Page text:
Fred Diamond is based in Fairfax, Virginia and can be contacted via Facebook. His popular book, “Love, Hope, Lyme: What Family Members, Partners, and Friends Who Love a Chronic Lyme Survivor Need to Know” is available on Amazon. The e-version of the book is always free to Lyme survivors. PM Fred on Facebook for your copy.

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I finally got around to painting these

I bought these when my dad with dementia still lived with me. I thought it was a cute project we could do together, but we never got around to it. He's not able to do them now so I went ahead and painted them (even though painting is not my forte). It was kind of bittersweet.

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Pain in the neck (part 3)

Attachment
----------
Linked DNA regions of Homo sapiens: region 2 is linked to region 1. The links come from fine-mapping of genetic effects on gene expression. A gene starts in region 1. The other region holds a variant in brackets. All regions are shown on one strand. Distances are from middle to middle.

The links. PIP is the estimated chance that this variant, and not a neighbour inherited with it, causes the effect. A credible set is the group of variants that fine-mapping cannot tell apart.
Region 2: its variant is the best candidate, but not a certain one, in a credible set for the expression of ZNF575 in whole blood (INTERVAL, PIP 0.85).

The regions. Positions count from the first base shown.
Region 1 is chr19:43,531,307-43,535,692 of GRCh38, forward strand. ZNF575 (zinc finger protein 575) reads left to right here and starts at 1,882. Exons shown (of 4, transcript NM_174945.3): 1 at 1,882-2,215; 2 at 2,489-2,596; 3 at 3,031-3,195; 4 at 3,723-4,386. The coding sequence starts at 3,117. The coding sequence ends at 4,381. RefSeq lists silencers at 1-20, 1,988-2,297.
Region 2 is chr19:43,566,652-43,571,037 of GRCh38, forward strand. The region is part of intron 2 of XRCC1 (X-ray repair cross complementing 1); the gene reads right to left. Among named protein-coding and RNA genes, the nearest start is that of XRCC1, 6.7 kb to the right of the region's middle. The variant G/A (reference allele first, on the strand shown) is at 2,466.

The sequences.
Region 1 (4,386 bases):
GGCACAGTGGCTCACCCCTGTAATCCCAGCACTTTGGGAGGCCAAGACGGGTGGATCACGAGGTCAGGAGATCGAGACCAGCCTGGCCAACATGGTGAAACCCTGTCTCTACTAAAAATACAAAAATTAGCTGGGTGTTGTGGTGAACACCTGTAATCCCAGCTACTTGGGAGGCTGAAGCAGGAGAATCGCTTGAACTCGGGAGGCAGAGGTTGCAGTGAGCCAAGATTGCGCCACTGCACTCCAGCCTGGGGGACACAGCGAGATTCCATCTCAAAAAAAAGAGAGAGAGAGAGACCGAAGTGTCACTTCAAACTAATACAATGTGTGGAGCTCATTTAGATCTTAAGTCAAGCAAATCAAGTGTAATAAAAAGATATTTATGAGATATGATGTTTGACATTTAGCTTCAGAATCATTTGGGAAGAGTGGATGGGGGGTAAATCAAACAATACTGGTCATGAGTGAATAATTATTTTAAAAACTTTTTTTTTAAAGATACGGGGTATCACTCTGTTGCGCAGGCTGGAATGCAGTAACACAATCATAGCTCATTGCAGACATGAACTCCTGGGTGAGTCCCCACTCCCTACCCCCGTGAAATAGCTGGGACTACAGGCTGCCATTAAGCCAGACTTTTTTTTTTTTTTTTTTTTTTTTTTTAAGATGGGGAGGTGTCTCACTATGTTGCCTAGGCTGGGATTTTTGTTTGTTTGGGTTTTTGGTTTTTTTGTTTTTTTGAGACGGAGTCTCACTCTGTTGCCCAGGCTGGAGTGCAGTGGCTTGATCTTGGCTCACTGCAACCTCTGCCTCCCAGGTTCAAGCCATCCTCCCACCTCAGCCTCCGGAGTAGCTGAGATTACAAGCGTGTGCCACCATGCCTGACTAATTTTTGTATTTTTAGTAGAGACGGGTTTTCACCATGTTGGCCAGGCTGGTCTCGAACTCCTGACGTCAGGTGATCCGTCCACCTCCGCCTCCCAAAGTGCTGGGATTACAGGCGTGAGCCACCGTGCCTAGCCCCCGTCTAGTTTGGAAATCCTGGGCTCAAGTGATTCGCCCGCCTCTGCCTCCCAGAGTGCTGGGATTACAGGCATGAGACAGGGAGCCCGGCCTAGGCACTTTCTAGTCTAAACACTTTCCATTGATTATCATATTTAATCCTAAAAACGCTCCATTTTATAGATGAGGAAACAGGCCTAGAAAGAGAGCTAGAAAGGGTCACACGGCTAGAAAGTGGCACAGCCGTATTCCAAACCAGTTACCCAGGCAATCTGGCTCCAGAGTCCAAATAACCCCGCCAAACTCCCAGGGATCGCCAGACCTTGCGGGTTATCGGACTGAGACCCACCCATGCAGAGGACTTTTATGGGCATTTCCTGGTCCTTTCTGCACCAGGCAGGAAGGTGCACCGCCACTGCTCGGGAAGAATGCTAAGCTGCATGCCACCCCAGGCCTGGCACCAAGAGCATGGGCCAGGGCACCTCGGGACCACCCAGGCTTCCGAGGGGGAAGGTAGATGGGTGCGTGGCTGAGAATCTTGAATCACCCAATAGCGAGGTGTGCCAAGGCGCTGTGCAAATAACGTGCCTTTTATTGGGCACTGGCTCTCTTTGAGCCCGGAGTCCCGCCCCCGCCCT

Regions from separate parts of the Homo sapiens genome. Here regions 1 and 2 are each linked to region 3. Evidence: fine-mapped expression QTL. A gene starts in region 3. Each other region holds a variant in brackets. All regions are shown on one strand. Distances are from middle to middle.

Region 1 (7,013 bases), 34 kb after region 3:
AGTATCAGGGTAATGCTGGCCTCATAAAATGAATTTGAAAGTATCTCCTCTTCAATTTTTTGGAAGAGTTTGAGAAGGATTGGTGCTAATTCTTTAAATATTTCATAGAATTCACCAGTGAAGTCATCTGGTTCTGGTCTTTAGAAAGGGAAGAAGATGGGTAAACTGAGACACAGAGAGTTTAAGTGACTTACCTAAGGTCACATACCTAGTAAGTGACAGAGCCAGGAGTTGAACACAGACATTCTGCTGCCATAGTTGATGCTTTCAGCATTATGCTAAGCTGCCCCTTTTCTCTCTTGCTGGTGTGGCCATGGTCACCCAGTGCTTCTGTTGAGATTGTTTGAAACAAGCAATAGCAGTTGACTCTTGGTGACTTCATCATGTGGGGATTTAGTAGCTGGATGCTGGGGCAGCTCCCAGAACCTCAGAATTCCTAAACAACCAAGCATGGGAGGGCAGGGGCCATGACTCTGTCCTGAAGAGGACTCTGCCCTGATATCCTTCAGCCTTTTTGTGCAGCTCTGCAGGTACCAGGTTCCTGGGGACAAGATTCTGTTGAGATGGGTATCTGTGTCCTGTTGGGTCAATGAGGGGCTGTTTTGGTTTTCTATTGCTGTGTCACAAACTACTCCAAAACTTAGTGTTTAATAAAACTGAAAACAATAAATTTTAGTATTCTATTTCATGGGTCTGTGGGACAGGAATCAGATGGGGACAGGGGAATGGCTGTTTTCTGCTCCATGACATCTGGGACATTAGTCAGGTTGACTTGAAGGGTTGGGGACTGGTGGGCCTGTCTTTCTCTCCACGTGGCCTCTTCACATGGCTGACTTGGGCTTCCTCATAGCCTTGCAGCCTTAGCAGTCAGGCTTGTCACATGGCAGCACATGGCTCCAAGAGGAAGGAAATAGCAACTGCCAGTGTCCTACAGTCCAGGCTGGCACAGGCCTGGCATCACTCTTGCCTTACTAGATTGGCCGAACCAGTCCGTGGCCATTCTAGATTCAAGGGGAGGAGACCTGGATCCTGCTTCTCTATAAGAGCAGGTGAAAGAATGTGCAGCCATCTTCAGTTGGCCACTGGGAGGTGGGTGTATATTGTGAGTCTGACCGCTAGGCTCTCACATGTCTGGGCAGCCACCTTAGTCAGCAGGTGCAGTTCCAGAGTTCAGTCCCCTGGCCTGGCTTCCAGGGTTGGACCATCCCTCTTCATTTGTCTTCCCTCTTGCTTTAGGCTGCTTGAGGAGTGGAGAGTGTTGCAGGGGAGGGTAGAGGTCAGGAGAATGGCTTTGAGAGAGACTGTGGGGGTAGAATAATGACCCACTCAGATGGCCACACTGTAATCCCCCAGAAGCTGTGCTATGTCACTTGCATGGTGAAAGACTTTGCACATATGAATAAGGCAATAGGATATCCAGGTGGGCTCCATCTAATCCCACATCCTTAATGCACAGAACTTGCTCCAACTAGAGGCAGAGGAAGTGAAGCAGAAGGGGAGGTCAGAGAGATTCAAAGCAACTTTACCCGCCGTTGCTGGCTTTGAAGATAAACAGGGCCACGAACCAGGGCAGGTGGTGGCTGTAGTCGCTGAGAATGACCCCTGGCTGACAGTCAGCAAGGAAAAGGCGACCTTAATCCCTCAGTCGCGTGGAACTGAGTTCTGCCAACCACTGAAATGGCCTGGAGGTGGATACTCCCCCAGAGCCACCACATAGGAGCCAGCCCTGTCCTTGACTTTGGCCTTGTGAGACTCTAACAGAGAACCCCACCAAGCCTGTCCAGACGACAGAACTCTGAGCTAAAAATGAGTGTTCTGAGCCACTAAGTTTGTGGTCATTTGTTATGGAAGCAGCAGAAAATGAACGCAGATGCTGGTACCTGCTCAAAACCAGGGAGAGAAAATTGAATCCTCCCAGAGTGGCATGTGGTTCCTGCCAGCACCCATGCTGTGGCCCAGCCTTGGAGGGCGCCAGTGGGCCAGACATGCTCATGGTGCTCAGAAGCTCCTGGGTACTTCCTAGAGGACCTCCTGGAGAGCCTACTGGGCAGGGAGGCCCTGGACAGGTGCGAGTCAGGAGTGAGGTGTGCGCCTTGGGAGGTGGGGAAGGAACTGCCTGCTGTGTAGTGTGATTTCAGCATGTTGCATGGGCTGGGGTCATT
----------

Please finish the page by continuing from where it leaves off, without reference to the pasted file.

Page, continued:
In women it can be hormonal they tell me, disappearing in the mid-fifties, when the menopause cuts in. To me it's an emotional brainstorm, which burns out the computer screen, leaving the sufferer unable to function. Lightning strikes can have the same effect - twitching, memory loss, staring blankly into space, like you're in a trance. Everything speeds up - urination, defecation etc. until the body reaches a climax, whereupon it collapses back down again into stillness and the mind into silence. It's almost like manic-depression but physical not mental sensitisation followed by de-sensitisation. Freezing during the day - boiling in bed at night, like an overnight heating storage system. Bitter taste before an attack, sweet one after - like insulin kicking in. In fact I think the whole of life is like one, gigantic migraine attack youthful discharge, followed by collapse into old age's illness and decay: Inability to keep food down, loss of memory and awareness - dementia as the equivalent state of migraine delirium, where you lose contact with the real, solid world and drift away into serial dreaming, contacting dead others, like you.